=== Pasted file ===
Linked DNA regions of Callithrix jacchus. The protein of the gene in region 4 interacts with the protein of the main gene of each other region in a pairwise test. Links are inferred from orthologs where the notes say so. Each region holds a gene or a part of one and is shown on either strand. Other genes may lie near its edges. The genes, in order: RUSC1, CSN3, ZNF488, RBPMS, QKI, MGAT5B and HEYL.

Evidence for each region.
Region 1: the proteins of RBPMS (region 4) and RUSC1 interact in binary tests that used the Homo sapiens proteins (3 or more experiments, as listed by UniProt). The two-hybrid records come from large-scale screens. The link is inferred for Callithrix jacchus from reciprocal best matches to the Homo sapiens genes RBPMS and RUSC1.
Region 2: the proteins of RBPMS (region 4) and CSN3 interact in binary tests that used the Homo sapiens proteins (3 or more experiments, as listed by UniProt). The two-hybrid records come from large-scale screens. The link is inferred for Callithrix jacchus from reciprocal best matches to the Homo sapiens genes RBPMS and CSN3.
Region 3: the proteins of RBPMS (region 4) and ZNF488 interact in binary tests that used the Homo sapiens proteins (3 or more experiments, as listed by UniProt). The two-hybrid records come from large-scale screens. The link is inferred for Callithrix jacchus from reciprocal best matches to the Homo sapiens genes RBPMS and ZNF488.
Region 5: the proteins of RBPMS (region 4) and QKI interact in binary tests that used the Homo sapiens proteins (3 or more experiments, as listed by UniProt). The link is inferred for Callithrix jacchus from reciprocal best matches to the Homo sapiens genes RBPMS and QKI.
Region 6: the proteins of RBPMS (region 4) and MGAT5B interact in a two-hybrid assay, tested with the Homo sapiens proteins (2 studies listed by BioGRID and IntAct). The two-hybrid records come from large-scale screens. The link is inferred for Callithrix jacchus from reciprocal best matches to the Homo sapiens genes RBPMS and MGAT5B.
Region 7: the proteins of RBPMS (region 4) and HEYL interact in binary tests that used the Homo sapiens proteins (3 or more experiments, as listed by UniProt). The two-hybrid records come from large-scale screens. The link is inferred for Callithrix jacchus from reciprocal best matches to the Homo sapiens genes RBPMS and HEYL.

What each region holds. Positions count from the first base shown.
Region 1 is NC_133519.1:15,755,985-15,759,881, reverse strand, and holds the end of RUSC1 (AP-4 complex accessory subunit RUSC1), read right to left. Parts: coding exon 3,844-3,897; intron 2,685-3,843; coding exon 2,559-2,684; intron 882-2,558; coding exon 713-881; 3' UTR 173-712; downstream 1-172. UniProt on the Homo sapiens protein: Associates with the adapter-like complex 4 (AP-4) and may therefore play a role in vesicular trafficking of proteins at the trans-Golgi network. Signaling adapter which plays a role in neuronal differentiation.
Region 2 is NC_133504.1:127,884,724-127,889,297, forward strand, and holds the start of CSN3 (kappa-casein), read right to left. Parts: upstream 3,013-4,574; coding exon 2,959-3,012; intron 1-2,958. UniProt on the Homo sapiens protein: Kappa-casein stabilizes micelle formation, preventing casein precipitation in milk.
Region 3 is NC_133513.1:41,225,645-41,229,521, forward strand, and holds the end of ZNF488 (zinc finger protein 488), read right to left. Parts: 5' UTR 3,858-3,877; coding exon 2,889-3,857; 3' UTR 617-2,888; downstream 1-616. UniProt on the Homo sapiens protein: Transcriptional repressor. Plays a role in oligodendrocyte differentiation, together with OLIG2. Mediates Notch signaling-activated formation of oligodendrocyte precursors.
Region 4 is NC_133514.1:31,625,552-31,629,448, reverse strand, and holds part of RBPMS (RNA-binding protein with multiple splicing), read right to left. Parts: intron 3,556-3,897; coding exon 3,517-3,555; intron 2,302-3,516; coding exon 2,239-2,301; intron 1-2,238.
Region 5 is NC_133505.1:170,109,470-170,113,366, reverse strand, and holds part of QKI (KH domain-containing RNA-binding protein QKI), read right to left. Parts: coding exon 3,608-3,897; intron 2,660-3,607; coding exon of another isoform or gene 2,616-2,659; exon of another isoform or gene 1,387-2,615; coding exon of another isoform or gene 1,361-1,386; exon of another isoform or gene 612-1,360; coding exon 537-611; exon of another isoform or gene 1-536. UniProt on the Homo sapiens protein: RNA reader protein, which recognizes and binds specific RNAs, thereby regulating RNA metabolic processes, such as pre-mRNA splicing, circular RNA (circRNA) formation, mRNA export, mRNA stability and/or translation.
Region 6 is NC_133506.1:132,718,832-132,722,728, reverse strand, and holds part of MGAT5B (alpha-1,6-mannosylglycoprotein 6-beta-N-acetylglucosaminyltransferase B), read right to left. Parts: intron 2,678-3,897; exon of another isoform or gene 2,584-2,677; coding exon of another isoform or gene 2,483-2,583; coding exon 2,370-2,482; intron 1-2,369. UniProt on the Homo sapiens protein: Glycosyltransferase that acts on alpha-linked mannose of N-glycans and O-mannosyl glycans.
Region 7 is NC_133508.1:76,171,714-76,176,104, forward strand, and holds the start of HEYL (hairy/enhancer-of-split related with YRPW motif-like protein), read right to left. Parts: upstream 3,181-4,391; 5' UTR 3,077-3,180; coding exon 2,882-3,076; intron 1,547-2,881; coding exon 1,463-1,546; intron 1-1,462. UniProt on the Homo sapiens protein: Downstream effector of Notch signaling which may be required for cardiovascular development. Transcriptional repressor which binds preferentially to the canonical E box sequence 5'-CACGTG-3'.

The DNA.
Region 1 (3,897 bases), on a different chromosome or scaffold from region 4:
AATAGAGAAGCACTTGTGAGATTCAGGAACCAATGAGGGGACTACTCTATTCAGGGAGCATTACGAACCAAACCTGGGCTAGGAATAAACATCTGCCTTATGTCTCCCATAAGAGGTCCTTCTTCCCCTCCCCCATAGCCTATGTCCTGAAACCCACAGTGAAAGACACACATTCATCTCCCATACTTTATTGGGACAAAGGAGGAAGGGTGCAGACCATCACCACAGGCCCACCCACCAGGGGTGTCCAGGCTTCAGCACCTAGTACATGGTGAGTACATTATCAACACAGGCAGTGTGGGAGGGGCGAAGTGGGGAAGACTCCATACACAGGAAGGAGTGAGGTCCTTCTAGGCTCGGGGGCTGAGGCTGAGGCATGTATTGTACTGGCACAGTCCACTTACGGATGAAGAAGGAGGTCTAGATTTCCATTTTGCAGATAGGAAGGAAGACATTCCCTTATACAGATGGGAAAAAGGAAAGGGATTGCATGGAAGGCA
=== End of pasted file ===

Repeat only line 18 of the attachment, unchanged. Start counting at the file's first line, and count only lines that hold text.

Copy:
Region 1 (3,897 bases), on a different chromosome or scaffold from region 4: